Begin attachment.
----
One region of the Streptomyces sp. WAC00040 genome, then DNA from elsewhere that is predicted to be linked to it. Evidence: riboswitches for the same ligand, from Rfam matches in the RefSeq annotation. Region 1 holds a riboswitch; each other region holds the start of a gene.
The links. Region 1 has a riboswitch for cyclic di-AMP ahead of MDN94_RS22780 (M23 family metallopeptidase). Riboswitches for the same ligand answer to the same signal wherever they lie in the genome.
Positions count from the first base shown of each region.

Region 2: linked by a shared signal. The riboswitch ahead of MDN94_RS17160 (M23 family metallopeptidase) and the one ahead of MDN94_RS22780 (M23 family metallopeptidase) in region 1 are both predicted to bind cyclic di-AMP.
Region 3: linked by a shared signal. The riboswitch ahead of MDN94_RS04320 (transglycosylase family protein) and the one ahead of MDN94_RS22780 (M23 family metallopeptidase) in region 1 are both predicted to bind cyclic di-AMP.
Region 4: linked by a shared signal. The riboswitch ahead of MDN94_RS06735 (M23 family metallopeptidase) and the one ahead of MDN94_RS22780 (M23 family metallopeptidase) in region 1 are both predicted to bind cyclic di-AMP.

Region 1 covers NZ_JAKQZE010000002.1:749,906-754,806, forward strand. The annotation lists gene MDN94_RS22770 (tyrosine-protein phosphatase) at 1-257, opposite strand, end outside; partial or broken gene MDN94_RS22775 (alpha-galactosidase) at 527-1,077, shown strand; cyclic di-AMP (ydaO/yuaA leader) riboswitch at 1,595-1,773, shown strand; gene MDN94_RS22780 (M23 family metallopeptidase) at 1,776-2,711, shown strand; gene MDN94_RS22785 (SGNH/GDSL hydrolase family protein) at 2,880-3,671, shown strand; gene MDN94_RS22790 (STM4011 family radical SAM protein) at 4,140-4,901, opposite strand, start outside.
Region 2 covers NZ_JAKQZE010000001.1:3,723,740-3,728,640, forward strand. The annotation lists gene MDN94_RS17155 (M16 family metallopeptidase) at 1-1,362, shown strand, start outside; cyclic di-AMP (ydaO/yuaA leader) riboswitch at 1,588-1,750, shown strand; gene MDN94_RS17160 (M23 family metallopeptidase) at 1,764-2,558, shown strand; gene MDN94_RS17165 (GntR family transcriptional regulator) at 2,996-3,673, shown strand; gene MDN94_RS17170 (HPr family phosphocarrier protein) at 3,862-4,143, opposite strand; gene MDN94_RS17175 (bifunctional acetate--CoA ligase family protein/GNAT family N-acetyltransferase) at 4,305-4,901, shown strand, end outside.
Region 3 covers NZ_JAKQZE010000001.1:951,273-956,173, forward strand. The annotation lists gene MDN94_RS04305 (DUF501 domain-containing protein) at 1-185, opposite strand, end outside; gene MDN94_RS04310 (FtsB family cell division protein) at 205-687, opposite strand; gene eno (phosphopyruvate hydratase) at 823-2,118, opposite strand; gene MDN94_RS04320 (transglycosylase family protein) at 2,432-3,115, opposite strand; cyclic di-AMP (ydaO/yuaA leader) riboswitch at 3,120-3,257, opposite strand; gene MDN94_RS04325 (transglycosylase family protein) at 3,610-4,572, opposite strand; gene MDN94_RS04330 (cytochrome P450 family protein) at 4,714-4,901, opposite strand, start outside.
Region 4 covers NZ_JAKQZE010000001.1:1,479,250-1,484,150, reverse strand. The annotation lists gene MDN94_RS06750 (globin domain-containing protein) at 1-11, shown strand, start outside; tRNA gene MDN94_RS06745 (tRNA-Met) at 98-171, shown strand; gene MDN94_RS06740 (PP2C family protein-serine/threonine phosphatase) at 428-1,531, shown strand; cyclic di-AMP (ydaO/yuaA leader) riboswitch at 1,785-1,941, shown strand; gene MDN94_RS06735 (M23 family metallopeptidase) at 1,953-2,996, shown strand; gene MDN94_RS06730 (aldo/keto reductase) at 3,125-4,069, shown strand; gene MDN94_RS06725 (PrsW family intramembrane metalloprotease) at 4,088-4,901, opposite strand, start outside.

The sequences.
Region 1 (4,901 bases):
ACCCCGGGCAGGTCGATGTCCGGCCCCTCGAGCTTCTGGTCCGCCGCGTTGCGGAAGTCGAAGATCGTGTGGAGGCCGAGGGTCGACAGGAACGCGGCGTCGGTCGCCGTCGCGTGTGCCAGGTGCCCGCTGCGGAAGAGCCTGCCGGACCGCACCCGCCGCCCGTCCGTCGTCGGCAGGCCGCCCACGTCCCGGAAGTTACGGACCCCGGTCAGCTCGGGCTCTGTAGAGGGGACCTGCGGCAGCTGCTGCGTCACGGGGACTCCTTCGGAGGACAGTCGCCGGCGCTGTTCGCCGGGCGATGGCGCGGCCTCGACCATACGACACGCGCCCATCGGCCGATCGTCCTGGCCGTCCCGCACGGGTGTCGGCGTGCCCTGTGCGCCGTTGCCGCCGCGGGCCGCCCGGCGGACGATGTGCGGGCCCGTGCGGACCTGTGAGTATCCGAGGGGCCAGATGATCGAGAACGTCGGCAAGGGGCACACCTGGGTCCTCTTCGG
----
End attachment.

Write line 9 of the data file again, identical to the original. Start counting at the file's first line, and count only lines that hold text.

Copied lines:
Region 3 covers NZ_JAKQZE010000001.1:951,273-956,173, forward strand. The annotation lists gene MDN94_RS04305 (DUF501 domain-containing protein) at 1-185, opposite strand, end outside; gene MDN94_RS04310 (FtsB family cell division protein) at 205-687, opposite strand; gene eno (phosphopyruvate hydratase) at 823-2,118, opposite strand; gene MDN94_RS04320 (transglycosylase family protein) at 2,432-3,115, opposite strand; cyclic di-AMP (ydaO/yuaA leader) riboswitch at 3,120-3,257, opposite strand; gene MDN94_RS04325 (transglycosylase family protein) at 3,610-4,572, opposite strand; gene MDN94_RS04330 (cytochrome P450 family protein) at 4,714-4,901, opposite strand, start outside.